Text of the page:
option when it believes it can turn the question mark into a star, and second when it thinks further investment would be
Dogs – SBUs that are dogs have a relatively small share of a low-growth market. They may barely support themselves; in some
cases, they actually drain off cash resources generated by other SBUs.
Vertical Axis – the market growth rate,
provides a measure of market
Horizontal Axis – relative market share,
serves as a measure of the organization’s
strength in the market
Market Product Analysis:
An alternative, Favoured by Marketers
Firms view growth opportunities in terms of markets and products
For any product, there is both a current market and a new market. And for any market this is a
current product and a new product.
Market Penetration: selling more
products in existing markets
Product Development: selling
new product in existing markets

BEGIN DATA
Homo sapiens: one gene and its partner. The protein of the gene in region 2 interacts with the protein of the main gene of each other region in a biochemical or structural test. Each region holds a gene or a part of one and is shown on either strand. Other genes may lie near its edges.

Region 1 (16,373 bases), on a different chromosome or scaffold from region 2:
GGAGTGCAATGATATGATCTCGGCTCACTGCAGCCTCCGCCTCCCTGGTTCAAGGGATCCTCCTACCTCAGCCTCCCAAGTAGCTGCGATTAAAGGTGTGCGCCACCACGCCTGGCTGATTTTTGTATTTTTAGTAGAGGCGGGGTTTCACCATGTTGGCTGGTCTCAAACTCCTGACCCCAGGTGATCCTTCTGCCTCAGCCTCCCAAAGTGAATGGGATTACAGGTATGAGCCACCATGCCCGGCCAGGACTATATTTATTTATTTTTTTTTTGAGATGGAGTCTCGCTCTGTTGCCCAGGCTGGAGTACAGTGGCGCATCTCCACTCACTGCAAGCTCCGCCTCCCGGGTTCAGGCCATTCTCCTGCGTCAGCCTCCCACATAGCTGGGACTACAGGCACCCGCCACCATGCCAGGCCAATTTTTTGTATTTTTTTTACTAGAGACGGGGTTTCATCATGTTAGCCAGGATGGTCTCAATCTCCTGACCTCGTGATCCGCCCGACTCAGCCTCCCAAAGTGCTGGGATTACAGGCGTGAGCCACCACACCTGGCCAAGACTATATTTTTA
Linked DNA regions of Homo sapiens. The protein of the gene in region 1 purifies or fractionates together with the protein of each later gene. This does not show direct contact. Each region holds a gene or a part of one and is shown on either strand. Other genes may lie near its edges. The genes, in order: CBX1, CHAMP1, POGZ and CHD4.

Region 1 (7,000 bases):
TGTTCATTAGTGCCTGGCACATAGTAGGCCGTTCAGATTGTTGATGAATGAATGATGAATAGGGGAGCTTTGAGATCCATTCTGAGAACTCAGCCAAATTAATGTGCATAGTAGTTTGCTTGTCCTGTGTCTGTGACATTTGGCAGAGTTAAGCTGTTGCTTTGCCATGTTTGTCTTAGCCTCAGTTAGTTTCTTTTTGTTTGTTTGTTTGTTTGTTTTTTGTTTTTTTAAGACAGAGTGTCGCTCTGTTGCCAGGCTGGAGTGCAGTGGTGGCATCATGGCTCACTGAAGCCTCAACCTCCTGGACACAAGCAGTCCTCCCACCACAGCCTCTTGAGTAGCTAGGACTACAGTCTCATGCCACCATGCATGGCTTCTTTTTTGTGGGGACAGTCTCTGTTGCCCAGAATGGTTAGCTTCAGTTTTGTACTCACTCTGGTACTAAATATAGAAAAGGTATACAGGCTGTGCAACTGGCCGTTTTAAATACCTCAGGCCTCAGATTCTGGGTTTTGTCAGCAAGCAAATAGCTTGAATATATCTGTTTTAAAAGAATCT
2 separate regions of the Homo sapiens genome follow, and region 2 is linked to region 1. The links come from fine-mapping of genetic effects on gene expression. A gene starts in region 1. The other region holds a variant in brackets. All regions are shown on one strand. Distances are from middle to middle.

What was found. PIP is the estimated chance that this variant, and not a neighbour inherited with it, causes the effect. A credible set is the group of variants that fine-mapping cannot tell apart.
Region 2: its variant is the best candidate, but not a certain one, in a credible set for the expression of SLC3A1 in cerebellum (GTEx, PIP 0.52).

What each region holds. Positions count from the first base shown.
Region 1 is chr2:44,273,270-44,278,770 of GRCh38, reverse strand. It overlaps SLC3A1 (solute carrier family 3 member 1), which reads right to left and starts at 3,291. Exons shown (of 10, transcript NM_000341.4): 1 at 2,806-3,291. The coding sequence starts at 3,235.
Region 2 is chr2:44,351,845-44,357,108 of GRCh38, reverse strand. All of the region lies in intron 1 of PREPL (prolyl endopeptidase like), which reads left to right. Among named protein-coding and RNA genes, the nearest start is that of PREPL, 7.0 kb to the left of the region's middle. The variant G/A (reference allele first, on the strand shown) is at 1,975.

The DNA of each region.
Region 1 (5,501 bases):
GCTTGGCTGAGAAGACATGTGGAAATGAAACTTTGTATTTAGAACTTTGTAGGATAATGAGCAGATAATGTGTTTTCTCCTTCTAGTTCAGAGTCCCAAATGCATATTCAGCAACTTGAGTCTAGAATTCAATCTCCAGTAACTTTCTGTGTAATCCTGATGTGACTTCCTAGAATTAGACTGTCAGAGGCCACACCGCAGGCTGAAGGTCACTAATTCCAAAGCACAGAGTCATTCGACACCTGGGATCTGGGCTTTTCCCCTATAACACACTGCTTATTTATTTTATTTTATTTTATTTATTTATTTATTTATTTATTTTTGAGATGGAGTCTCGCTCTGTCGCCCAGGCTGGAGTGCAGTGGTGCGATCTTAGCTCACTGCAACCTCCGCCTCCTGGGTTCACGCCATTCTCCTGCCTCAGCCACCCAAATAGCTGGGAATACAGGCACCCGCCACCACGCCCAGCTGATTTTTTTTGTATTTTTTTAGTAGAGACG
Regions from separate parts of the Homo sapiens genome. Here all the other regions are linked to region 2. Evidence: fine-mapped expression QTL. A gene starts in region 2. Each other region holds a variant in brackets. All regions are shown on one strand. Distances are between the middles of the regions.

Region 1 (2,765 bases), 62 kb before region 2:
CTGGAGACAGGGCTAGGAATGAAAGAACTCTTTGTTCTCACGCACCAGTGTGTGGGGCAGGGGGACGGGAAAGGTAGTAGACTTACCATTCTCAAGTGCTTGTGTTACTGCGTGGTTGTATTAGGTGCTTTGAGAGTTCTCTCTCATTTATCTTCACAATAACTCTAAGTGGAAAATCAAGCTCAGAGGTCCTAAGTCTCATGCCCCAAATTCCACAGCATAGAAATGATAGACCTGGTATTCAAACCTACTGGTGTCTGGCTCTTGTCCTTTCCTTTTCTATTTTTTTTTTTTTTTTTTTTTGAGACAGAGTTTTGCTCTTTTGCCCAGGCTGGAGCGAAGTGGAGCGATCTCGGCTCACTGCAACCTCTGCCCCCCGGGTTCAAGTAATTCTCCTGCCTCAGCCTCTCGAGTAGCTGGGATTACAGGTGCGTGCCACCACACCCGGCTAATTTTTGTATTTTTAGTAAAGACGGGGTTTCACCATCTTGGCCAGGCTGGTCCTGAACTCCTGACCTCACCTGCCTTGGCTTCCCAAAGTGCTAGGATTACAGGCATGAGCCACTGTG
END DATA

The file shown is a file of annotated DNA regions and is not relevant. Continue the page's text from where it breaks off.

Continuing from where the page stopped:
Market Development: selling
existing products in new markets
Diversification: selling a new
product in new markets
Step 1: Swot
Step2: Market product focus and goal setting
Step 3: Marketing Program
Points of difference: characteristics of a product that makes it superior to competitive substitutes
The Implementation Phase:
1. Obtaining resources
2. Designing the marketing organization
3. Developing schedules
4. Executing the marketing program designed in the planning phase
The control Phase:
Positive Deviation: When results are better then expected, creative managers find a way to exploit the
Correcting a Negative Deviation: when goals aren’t met this step is taken to correct it.